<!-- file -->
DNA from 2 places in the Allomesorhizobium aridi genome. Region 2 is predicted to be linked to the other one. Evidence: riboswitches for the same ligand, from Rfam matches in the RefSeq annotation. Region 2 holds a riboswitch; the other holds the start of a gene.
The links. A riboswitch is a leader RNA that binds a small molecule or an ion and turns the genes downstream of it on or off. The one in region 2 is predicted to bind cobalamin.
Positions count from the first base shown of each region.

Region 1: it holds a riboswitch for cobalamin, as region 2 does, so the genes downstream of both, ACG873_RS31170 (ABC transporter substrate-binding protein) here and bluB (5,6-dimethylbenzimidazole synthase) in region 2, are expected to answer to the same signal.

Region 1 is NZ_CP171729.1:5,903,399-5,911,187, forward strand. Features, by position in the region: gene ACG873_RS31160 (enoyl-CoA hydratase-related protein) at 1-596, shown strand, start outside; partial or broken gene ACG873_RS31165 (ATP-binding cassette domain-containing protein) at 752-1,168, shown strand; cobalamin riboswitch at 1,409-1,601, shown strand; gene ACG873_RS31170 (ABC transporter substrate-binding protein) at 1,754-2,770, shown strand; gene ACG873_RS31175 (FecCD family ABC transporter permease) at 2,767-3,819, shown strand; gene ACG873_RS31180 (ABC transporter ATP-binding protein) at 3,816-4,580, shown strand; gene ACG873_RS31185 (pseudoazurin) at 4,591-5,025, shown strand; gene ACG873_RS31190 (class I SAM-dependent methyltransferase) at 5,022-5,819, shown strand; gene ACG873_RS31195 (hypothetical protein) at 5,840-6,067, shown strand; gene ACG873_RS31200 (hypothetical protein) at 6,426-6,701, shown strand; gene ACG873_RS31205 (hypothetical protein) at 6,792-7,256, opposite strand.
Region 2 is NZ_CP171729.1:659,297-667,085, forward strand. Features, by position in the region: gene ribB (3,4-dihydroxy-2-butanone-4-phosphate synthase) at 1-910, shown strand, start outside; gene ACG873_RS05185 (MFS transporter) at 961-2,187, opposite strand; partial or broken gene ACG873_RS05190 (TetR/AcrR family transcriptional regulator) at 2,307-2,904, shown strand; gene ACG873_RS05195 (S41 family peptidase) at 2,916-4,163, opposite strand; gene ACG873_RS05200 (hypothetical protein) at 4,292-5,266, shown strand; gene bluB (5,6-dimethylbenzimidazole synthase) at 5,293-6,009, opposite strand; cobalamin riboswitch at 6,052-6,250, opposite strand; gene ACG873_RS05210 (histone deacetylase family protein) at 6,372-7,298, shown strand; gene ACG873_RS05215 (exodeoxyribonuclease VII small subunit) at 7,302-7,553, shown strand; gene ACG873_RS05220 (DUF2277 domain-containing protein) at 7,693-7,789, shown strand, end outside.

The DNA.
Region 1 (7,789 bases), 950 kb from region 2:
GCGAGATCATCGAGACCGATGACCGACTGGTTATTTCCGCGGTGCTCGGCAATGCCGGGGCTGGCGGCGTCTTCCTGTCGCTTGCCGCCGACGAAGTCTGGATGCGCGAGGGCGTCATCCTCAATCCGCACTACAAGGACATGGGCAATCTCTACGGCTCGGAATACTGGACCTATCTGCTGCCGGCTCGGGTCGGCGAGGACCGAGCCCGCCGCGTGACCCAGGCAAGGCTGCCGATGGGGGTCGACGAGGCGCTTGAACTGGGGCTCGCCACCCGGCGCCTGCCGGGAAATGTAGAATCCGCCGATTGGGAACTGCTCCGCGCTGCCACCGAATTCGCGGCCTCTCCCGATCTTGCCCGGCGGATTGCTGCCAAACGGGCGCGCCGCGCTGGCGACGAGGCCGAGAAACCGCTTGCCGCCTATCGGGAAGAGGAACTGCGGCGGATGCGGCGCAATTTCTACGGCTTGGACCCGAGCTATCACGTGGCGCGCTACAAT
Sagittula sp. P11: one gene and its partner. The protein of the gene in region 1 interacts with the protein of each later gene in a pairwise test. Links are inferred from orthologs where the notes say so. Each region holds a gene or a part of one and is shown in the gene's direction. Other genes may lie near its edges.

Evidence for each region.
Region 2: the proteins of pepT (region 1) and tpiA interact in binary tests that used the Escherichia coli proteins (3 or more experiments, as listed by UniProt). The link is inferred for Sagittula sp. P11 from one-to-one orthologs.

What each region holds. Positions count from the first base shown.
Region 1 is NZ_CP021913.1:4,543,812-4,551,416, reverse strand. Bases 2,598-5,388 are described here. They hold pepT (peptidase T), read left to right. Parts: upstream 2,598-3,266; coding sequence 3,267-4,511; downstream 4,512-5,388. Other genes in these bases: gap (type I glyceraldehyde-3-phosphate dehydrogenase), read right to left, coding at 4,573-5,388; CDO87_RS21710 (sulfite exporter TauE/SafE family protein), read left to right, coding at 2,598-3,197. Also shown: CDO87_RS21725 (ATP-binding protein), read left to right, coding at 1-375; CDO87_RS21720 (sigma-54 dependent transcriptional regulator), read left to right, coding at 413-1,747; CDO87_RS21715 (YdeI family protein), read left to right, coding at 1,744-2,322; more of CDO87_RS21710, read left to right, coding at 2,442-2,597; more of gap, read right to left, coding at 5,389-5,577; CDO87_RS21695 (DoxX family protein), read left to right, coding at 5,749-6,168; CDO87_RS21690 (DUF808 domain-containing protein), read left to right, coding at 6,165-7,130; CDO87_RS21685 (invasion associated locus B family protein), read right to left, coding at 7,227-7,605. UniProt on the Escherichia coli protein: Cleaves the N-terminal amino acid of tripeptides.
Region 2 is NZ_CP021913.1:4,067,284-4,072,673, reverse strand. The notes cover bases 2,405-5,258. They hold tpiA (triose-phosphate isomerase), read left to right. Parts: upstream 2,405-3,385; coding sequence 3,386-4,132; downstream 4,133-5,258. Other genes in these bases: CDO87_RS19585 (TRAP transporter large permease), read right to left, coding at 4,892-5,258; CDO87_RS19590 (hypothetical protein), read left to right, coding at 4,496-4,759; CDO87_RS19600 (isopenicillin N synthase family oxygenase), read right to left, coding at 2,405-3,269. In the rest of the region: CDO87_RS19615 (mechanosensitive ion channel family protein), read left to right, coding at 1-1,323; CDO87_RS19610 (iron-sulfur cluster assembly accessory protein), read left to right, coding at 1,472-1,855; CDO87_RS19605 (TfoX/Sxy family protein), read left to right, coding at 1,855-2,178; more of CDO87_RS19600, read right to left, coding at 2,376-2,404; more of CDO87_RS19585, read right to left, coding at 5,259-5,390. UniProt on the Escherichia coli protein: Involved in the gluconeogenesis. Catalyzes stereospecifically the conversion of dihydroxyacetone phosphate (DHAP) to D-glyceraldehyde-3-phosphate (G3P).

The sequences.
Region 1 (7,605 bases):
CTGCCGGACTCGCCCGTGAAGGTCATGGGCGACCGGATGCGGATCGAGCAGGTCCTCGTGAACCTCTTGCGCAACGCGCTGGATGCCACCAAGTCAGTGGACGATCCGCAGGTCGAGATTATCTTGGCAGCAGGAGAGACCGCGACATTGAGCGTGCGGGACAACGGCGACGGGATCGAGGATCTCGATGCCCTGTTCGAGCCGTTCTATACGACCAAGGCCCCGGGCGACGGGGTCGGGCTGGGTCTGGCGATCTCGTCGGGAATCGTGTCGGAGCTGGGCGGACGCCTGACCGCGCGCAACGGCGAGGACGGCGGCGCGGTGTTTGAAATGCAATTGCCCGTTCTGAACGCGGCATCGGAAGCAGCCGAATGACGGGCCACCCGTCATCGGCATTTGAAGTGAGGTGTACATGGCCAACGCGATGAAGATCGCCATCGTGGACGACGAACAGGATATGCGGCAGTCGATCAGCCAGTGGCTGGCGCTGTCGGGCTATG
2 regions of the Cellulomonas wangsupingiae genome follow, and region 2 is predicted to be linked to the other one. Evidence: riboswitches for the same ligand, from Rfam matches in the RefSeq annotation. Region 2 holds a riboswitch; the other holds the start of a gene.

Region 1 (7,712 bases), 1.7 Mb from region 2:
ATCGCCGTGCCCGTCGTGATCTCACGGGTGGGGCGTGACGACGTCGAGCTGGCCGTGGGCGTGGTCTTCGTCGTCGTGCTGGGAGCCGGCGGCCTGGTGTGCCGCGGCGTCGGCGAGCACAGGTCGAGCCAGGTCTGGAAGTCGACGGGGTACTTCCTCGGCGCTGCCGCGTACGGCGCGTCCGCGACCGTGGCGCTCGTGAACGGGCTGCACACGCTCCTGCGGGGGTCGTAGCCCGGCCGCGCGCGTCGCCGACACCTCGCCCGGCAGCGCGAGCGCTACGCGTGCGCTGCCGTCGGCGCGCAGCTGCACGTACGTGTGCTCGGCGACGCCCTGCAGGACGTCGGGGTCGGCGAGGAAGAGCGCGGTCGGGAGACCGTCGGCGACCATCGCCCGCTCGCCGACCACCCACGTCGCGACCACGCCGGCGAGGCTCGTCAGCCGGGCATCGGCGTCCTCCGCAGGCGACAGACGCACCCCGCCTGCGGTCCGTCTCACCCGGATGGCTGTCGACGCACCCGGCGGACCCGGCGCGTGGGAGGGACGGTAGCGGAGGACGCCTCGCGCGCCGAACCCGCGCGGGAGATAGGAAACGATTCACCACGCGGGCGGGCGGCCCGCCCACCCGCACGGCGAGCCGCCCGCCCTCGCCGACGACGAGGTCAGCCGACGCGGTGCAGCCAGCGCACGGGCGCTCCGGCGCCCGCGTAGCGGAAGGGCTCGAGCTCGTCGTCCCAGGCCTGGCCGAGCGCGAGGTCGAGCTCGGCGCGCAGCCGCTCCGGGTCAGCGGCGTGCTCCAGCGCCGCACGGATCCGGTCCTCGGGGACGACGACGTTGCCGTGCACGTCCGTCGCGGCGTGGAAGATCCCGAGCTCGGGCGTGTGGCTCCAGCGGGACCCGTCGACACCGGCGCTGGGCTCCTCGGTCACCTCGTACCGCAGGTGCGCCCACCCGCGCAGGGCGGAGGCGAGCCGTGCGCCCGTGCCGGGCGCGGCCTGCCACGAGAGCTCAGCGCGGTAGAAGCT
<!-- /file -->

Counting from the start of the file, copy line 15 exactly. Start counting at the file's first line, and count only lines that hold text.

Region 2 is NZ_CP021913.1:4,067,284-4,072,673, reverse strand. The notes cover bases 2,405-5,258. They hold tpiA (triose-phosphate isomerase), read left to right. Parts: upstream 2,405-3,385; coding sequence 3,386-4,132; downstream 4,133-5,258. Other genes in these bases: CDO87_RS19585 (TRAP transporter large permease), read right to left, coding at 4,892-5,258; CDO87_RS19590 (hypothetical protein), read left to right, coding at 4,496-4,759; CDO87_RS19600 (isopenicillin N synthase family oxygenase), read right to left, coding at 2,405-3,269. In the rest of the region: CDO87_RS19615 (mechanosensitive ion channel family protein), read left to right, coding at 1-1,323; CDO87_RS19610 (iron-sulfur cluster assembly accessory protein), read left to right, coding at 1,472-1,855; CDO87_RS19605 (TfoX/Sxy family protein), read left to right, coding at 1,855-2,178; more of CDO87_RS19600, read right to left, coding at 2,376-2,404; more of CDO87_RS19585, read right to left, coding at 5,259-5,390. UniProt on the Escherichia coli protein: Involved in the gluconeogenesis. Catalyzes stereospecifically the conversion of dihydroxyacetone phosphate (DHAP) to D-glyceraldehyde-3-phosphate (G3P).